In the end, the 280kg patient I encountered on my night shift eventually found himself in ICU but not until I had the pleasure of battling these challenges, and learning a heap in the process. On a more positive note, the case did provide me with my first experience of using an inflatable air mattress to transfer an obese patient and the utilisation of this equipment is the final, but probably most entertaining, recommendation I have to share when it comes to looking after morbidly obese patients. [Ed – I’ve had to use this a couple of times including once for a peri-arrest 180kg patient on the floor of our triage – it was an absolute game changer].


  1. Schetz M, De Jong A, Deane AM, Druml W, Hemelaar P, Pelosi P, Pickkers P, Reintam-Blaser A, Roberts J, Sakr Y, Jaber S. Obesity in the critically ill: a narrative review. Intensive Care Med. 2019 Jun;45(6):757-769. doi: 10.1007/s00134-019-05594-1. Epub 2019 Mar 19. PMID: 30888440.
  2. De Jong A, Chanques G, Jaber S (2017) Mechanical ventilation in obese ICU patients: from intubation to extubation. Crit Care 21:63
  3. Delay JM, Sebbane M, Jung B, Nocca D, Verzilli D, Pouzeratte Y, Kamel ME, Fabre JM, Eledjam JJ, Jaber S (2008) The effectiveness of noninvasive posi‐ tive pressure ventilation to enhance preoxygenation in morbidly obese patients: a randomized controlled study. Anesth Analg 107:1707–1713
  4. Jaber S, Monnin M, Girard M, Conseil M, Cisse M, Carr J, Mahul M, Delay JM, Belafia F, Chanques G, Molinari N, De Jong A (2016) Apnoeic oxygena‐ tion via high‐flow nasal cannula oxygen combined with non‐invasive ventilation preoxygenation for intubation in hypoxaemic patients in the intensive care unit: the single‐centre, blinded, randomised controlled OPTINIV trial. Intensive Care Med 42:1877–1887
  5. Groombridge C, Chin CW, Hanrahan B, Holdgate A. Assessment of Common Preoxygenation Strategies Outside of the Operating Room Environment. Acad Emerg Med. 2016 Mar;23(3):342-6. doi: 10.1111/acem.12889. Epub 2016 Feb 17. PMID: 26728311.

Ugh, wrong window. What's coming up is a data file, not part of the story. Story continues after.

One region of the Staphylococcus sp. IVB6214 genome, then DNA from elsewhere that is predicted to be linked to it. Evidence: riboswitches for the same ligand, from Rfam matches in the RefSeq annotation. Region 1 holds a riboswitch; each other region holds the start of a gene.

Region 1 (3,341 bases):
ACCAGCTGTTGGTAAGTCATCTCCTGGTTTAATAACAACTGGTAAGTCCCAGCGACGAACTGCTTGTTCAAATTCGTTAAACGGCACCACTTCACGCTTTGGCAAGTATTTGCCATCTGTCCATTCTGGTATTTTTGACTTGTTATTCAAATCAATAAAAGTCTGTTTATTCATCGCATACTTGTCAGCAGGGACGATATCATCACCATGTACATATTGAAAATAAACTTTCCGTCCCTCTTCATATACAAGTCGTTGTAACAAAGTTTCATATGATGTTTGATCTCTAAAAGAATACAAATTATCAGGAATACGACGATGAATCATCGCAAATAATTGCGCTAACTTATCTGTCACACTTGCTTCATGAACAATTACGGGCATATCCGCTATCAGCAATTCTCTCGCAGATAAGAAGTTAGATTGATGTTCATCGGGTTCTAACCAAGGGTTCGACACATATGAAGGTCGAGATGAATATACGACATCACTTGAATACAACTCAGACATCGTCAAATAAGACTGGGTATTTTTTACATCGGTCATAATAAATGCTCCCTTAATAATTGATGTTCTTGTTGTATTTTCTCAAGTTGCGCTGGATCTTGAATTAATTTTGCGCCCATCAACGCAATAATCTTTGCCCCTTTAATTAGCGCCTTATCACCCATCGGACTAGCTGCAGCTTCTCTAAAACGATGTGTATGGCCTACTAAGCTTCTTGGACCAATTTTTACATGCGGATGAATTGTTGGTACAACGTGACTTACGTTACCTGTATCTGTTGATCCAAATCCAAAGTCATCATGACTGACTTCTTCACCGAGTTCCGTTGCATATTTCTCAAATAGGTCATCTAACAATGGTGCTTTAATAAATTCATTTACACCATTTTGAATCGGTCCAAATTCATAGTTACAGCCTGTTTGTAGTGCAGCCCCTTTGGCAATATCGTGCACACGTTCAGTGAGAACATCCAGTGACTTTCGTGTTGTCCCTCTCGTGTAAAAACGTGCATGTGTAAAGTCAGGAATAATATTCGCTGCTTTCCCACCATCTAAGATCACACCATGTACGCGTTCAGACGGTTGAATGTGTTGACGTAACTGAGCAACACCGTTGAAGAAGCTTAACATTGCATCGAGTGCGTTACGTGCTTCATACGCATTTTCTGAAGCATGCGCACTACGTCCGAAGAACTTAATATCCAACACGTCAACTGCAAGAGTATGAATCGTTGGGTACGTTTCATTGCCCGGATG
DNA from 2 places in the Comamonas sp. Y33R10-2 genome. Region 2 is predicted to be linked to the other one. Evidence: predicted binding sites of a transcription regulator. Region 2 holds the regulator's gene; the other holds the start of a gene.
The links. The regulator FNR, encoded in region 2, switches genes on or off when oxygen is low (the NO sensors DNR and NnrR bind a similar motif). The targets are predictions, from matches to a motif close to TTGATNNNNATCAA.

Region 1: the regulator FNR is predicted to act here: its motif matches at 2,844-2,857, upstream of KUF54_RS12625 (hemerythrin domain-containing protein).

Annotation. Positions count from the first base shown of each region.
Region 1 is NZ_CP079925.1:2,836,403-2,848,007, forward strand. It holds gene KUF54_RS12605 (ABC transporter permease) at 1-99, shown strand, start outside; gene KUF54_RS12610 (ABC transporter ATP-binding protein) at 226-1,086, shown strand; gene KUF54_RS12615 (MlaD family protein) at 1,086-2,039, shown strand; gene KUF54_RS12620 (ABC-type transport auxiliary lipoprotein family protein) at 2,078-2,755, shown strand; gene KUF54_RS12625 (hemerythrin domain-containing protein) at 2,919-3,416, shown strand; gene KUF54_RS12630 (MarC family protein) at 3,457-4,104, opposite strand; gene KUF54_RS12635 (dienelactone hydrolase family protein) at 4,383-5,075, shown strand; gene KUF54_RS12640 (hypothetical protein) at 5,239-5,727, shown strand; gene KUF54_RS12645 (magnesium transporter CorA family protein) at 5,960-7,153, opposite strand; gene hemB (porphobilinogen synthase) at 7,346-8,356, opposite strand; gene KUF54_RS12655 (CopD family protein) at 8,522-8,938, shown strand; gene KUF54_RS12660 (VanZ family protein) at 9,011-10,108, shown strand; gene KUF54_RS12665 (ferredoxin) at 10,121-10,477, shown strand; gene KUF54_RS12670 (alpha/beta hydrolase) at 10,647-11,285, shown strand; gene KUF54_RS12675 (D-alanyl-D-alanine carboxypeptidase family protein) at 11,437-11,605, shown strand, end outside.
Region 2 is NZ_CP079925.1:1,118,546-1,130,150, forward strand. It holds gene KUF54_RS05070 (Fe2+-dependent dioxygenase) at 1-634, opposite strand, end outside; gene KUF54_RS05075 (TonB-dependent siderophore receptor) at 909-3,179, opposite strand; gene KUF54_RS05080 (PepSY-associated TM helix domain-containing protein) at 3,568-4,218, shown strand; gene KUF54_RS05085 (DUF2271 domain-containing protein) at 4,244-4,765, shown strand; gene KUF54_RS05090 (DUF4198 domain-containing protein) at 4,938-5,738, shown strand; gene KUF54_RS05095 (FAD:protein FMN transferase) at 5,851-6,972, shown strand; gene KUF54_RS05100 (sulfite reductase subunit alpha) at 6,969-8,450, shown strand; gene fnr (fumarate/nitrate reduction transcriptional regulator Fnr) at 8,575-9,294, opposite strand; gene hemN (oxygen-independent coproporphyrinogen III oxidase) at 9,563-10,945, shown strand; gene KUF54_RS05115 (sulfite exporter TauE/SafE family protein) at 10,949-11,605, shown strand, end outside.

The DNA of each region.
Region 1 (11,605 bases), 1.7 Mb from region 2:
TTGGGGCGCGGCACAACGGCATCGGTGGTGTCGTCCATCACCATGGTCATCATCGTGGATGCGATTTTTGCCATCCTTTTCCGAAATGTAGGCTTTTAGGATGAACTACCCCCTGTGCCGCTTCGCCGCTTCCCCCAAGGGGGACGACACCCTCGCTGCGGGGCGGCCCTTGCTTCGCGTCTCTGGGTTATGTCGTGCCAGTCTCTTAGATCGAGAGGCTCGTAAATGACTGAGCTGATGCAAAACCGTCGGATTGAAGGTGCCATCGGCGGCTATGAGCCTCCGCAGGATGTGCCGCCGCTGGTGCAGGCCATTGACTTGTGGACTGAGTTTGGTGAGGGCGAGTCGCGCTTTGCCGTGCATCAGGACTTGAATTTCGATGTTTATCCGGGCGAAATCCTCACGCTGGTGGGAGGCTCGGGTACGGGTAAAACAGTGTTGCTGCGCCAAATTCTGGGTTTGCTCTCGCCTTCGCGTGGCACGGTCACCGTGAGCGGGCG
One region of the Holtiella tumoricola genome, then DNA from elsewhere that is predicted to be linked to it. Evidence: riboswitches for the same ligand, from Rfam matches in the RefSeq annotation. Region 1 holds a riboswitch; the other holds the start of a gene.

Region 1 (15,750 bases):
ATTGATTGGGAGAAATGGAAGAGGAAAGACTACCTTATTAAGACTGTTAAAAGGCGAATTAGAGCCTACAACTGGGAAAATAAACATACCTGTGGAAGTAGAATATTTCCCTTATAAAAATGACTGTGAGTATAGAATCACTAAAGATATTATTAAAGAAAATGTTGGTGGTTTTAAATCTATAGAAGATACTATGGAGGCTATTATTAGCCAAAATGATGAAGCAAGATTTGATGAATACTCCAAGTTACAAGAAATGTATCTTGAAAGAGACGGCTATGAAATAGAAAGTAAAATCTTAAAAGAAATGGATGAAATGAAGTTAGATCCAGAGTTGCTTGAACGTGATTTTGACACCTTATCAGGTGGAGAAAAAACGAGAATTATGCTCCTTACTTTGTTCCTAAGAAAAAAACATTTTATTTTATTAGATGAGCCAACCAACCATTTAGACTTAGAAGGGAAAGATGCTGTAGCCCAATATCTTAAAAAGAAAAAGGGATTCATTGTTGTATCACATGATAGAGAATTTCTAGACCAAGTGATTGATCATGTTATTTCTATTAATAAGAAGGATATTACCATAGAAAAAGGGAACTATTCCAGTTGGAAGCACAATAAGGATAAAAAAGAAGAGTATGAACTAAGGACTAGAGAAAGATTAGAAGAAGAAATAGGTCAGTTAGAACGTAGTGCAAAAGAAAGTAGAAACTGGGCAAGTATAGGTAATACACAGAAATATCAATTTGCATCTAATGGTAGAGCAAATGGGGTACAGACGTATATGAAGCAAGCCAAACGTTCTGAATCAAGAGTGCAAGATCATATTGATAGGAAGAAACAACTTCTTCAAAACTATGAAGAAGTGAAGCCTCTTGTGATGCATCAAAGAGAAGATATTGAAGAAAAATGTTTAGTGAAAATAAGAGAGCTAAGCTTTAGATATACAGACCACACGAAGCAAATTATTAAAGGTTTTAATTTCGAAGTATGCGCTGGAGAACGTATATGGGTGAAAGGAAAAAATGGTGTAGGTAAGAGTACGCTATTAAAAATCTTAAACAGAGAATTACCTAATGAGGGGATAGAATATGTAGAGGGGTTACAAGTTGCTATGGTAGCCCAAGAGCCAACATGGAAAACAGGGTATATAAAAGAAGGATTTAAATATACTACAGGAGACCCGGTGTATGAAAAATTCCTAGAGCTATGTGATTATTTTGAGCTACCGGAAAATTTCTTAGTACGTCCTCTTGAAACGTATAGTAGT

6. Pelosi P, Croci M, Ravagnan I, Cerisara M, Vicardi P, Lissoni A, Gattinoni L (1997) Respiratory system mechanics in sedated, paralyzed, morbidly obese patients. J Appl Physiol 82:811–818
  7. Pirrone M, Fisher D, Chipman D, Imber DA, Corona J, Mietto C, Kacmarek RM, Berra L (2016) Recruitment maneuvers and positive end‐expiratory pressure titration in morbidly obese ICU patients. Crit Care Med 44:300–307
  8. Piche ME, Poirier P, Lemieux I, Despres JP (2018) Overview of epidemiology and contribution of obesity and body fat distribution to cardiovascu‐ lar disease: an update. Prog Cardiovasc Dis 61:103–113
  9. Bur A, Hirschl MM, Herkner H, Oschatz E, Kofler J, Woisetschlager C, Lag‐ gner AN (2000) Accuracy of oscillometric blood pressure measurement according to the relation between cuff size and upper‐arm circumfer‐ ence in critically ill patients. Crit Care Med 28:371–376
  10. De Jong A, Molinari N, Sebbane M, Prades A, Futier E, Jung B, Chanques G, Jaber S (2013) Feasibility and effectiveness of prone position in morbidly obese patients with ARDS: a case–control clinical study. Chest 143:1554–1561
  11. Venus K, Munshi L, Fralick M. Prone positioning for patients with hypoxic respiratory failure related to COVID-19. CMAJ. 2020 Nov 23;192(47):E1532-E1537. doi: 10.1503/cmaj.201201. Epub 2020 Nov 11. PMID: 33177104; PMCID: PMC7721267.
Niraj Mistry

Niraj Mistry

Emergency Registrar

Niraj is an emergency medicine doctor from the United Kingdom. He spent his childhood in the United States where he discovered his first love in life – basketball. He also has a weird fascination with numbers and has combined these two interests into an annual NBA Almanac which he publishes for free every year, you can find the latest edition here.